Top 3 Considerations When Selecting a 529 PlanNovember 13, 2017 12:04 pm
If you are saving for college for your children, a 529 college savings plan is one of the best vehicles to utilize. A 529 plan is a tax-deferred account that allows you to save money and invest it for future college expenses. As long as you use the funds for qualified college expenses, withdrawals from the account are tax free. Within the account, you select investments that will hopefully grow in value over time to help chip away at those college tuition bills. Plans are offered by each US state, but you are not required to use the plan from the state you reside in. So how do you pick a plan to invest in? While there are many considerations, I recommend focusing on these three aspects to get you started.
As you would with your own savings plans and investments, you’ll want to consider the fees that will be charged within the account. There are two types of 529 plans – direct sold programs and broker sold programs. A direct sold plan has no sales charges, while a broker sold plan will have expenses or a sales charge associated with it which will compensate the advisor who sells it to you. Other fees will include program management fees and the fees of the underlying investments. Some states, like Rhode Island, will waive program management fees for Rhode Island residents using the plan. The underlying investment fees will be similar to those charged in a mutual fund and should also be compared for cost effectiveness. There are plenty of 529 plans that offer inexpensive investment options. Direct sold plans offer significant savings in many cases.
As I previously noted, you are not required to use the 529 plan that your resident state offers. However, there may be a very good reason to do so and that is a state tax deduction. There is no federal income tax deduction for 529 contributions, but some states offer one. Rhode Island, for example, offers a $500 maximum income tax deduction per year for contributions into a 529 plan for single filers and $1000 max deduction for joint filers. For a state like Tennessee, which has no state income tax, there is no state deduction. Connecticut offers a substantial income tax deduction of up to $10,000 per year for a married couple filing jointly. As you can see, state income tax benefits can vary widely and should be investigated thoroughly.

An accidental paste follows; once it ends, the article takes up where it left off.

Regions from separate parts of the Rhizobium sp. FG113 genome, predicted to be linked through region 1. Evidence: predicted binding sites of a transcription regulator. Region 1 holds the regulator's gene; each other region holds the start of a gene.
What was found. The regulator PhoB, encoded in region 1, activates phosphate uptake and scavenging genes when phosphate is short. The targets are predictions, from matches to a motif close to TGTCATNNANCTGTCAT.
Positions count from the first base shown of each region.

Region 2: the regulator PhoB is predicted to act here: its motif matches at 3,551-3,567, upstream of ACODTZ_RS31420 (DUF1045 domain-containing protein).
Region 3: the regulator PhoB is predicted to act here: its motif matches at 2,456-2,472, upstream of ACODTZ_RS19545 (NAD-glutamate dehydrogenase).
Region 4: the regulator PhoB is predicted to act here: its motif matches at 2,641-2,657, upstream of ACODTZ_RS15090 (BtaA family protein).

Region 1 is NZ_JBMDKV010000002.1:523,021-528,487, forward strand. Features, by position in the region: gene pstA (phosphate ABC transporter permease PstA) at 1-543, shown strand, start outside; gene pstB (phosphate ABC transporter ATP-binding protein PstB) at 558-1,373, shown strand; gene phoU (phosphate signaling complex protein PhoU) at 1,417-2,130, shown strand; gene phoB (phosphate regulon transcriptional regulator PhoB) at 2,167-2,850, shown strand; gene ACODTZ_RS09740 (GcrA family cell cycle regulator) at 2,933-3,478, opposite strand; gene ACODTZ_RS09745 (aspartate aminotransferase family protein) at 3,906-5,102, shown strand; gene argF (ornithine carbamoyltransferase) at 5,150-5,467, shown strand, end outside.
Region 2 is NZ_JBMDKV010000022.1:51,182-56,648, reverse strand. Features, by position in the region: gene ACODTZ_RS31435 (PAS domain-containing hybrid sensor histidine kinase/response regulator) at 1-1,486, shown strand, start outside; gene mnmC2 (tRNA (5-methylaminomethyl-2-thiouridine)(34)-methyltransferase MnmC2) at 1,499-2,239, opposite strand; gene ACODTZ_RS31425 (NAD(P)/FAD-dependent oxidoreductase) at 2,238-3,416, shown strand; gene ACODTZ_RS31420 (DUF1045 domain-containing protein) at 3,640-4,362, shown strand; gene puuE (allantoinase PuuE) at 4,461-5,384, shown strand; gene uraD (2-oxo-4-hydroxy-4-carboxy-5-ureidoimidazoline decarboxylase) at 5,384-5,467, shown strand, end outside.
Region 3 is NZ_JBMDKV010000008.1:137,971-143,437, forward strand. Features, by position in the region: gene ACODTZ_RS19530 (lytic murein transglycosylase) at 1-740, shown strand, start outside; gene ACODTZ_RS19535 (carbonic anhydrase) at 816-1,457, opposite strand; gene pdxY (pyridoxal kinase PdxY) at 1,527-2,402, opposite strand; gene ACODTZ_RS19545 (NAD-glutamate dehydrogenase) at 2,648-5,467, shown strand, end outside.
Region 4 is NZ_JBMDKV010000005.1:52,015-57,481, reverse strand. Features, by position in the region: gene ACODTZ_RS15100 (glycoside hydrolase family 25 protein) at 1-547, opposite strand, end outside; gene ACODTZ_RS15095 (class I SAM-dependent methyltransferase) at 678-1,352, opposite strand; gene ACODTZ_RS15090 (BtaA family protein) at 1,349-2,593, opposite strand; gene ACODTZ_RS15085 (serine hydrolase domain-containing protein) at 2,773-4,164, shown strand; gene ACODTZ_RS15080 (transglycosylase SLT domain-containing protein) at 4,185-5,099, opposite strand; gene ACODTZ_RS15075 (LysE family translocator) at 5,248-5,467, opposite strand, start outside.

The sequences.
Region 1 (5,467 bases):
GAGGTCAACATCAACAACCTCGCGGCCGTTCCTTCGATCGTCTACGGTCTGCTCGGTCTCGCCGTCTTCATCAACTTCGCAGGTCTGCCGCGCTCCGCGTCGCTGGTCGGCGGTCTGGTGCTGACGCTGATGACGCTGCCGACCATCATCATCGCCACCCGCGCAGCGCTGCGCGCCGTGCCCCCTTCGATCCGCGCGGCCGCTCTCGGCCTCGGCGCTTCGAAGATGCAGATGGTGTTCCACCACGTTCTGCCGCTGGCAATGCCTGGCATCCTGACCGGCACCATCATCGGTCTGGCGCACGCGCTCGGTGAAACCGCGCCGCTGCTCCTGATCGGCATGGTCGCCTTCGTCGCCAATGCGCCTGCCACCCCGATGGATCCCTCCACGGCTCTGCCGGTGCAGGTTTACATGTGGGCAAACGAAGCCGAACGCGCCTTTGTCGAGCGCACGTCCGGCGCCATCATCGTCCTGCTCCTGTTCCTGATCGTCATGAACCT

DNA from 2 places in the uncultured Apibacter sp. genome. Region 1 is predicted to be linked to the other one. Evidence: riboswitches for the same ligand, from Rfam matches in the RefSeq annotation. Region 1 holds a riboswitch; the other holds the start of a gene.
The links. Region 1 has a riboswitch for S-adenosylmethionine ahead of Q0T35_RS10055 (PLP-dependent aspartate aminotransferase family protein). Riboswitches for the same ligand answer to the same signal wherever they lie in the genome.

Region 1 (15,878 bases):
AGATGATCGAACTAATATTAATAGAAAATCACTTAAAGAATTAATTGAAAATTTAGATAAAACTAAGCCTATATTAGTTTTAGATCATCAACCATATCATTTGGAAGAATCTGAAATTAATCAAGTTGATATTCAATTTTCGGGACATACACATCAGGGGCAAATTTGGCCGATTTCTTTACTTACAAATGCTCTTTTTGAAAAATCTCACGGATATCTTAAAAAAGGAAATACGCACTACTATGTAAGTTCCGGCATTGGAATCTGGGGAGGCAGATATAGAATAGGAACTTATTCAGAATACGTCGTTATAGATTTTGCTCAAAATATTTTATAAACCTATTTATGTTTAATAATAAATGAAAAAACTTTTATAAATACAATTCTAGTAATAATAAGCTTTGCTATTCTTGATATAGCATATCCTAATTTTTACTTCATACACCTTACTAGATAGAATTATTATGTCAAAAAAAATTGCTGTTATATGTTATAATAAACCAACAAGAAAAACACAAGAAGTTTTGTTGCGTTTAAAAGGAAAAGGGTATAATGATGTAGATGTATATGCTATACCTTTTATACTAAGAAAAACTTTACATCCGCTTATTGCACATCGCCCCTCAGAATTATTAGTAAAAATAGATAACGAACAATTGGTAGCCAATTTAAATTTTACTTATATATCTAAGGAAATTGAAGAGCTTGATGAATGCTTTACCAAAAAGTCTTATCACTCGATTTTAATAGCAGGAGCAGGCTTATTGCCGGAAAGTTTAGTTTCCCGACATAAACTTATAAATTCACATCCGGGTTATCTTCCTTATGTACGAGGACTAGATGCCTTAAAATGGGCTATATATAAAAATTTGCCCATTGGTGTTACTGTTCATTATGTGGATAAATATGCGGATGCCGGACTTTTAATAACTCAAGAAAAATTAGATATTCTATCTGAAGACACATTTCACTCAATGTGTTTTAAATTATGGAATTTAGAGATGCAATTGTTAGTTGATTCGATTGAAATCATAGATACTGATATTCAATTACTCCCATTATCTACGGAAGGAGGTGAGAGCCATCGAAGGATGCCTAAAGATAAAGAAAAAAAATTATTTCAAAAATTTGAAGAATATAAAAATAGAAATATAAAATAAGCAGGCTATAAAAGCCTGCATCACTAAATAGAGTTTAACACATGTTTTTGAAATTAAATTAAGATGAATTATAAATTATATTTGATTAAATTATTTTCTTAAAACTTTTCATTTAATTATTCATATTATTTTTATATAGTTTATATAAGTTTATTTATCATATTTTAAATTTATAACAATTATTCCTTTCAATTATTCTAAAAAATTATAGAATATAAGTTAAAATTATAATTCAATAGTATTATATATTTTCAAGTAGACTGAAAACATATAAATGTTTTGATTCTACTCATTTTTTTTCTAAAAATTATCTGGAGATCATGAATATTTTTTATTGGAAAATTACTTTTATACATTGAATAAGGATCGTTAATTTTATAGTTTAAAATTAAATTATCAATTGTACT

The final item to take into consideration is the performance of the investment options of the plan. Most plans will offer asset allocation options that include investments in equities, fixed income and cash. The performance of the plan’s investment options can be found on its website. While past performance does not indicate future results, it should not be completely dismissed. You may also visit savingforcollege.com, an extremely helpful site that offers a wealth of information about 529 plans including annual plan rankings.
In your search for the right 529 plan, there are many factors to consider. You should always include your own state’s plan in your search as it may offer its residents greater cost savings or state income tax benefits. After choosing the plan that’s right for you, be sure to review it on an annual basis to be sure your college savings is in good hands.
Chrissy Canapari, ChFC® serves as Senior Financial Advisor and Manager of Client Services at StrategicPoint Investment Advisors in Providence and East Greenwich. You can e-mail her at firstname.lastname@example.org.
The information contained in this post is not intended as investment, tax or legal advice. StrategicPoint Investment Advisors assumes no responsibility for any action or inaction resulting from the contents herein. Chrissy’s opinions and comments expressed on this site are her own and may not accurately reflect those of the firm. Third party content does not reflect the view of the firm and is not reviewed for completeness or accuracy. It is provided for ease of reference.